Why measuring your BMI is BS
Did you know that the Body Mass Index (BMI) was never meant to be a proxy for health?
It was created in the 1830s by a Belgian mathematician named Adolphe Quetelet as a way of looking at trends in populations – not people! However, in the 1970s researchers began using it to categorize health and weight status in individuals, a way it was never intended to be used, and never looked back. .
The Centers for Disease Control and Prevention (CDC) has been using the BMI to categorize weight into pathologizing terms like “overweight” and “obese” for decades. In true fear mongering fashion, we are also led to believe that if we don’t start micromanaging our bodies, we will all face certain health despair and end up in the “dreaded” “obese” category.
What the fear mongerers fail to reveal when discussing changes in BMI patterns is that the cutoffs have changed! In 1998, the BMI chart had only 3 categories: “underweight, “normal,” and “overweight.” There are now 4 categories with more stringent cutoff points (e.g., a BMI of 27 before 1998 was considered “normal,” but is now considered “overweight”). Thus, comparing pre-1998 BMIs to post-1998 BMIs is essentially pointless.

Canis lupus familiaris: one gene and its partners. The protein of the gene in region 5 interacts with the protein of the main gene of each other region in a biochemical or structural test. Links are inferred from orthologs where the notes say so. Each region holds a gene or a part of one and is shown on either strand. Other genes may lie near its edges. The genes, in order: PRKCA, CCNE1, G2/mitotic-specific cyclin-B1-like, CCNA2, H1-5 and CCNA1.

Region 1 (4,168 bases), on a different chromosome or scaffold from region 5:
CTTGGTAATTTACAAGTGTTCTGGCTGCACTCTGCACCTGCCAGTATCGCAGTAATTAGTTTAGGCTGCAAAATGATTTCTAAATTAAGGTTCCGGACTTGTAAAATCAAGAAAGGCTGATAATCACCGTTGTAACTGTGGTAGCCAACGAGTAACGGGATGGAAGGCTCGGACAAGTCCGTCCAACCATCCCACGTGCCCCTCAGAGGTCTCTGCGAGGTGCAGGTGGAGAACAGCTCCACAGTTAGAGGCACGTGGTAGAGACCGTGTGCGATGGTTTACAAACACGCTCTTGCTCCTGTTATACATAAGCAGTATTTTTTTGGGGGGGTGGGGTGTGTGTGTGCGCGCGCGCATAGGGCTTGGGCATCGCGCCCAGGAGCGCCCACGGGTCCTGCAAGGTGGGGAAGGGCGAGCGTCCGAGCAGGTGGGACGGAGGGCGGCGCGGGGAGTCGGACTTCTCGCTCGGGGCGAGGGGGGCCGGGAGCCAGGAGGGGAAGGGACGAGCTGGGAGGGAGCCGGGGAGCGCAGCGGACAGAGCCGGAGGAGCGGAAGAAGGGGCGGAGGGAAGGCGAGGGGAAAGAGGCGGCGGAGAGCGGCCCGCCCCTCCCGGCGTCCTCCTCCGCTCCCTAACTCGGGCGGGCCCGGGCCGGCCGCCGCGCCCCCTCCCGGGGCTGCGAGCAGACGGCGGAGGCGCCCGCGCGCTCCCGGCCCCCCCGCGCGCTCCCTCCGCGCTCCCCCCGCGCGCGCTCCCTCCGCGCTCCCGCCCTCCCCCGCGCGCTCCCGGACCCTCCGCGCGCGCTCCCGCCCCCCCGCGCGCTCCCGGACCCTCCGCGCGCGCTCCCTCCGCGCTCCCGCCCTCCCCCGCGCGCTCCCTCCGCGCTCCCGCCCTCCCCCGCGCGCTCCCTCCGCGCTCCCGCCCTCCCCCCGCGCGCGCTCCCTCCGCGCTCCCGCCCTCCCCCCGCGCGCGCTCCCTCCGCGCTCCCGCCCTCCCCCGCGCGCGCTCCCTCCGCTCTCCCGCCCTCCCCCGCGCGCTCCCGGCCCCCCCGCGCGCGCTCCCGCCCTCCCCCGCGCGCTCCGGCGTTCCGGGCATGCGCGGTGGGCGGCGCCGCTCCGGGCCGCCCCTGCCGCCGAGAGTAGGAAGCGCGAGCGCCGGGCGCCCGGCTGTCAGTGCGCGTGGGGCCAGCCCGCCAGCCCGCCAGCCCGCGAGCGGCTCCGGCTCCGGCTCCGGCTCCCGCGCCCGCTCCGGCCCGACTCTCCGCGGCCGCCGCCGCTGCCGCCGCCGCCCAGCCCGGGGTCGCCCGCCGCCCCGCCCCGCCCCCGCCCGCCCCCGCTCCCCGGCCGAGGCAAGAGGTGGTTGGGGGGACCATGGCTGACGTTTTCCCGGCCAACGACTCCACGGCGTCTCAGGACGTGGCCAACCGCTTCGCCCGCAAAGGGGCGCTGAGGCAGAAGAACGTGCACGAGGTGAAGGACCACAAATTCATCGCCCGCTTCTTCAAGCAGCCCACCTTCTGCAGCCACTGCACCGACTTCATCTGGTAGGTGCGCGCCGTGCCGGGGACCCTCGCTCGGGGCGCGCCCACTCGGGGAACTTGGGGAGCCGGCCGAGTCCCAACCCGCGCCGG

Why the change in cutoffs?
Good question! A panel of 9 medical experts chosen by the National Institutes of Health (8 of which had financial ties to the weight loss industry!!) voted to lower the cutoffs. Yet, the research did not support lowering the cutoffs. In fact, the research supported raising the cutoff as an association between BMI and mortality was not found until the BMI was >40 (yet the cutoff was set at 25 for “overweight” and 30 for “obese”).
BMI aside, Americans have gotten heavier over time, but they have also gotten taller and these changes actually leveled off in 2000. More importantly, there are no wrong body sizes as BMI purports with it’s labels. .
One’s body size is a result of a myriad of factors beyond just how much we eat and move, including genetics, dieting history, environmental exposures, stress, gut bacteria, food security, and sleep patterns. .
So the next time a clinician mentions your BMI, just ignore it. It’s not an accurate indication of health.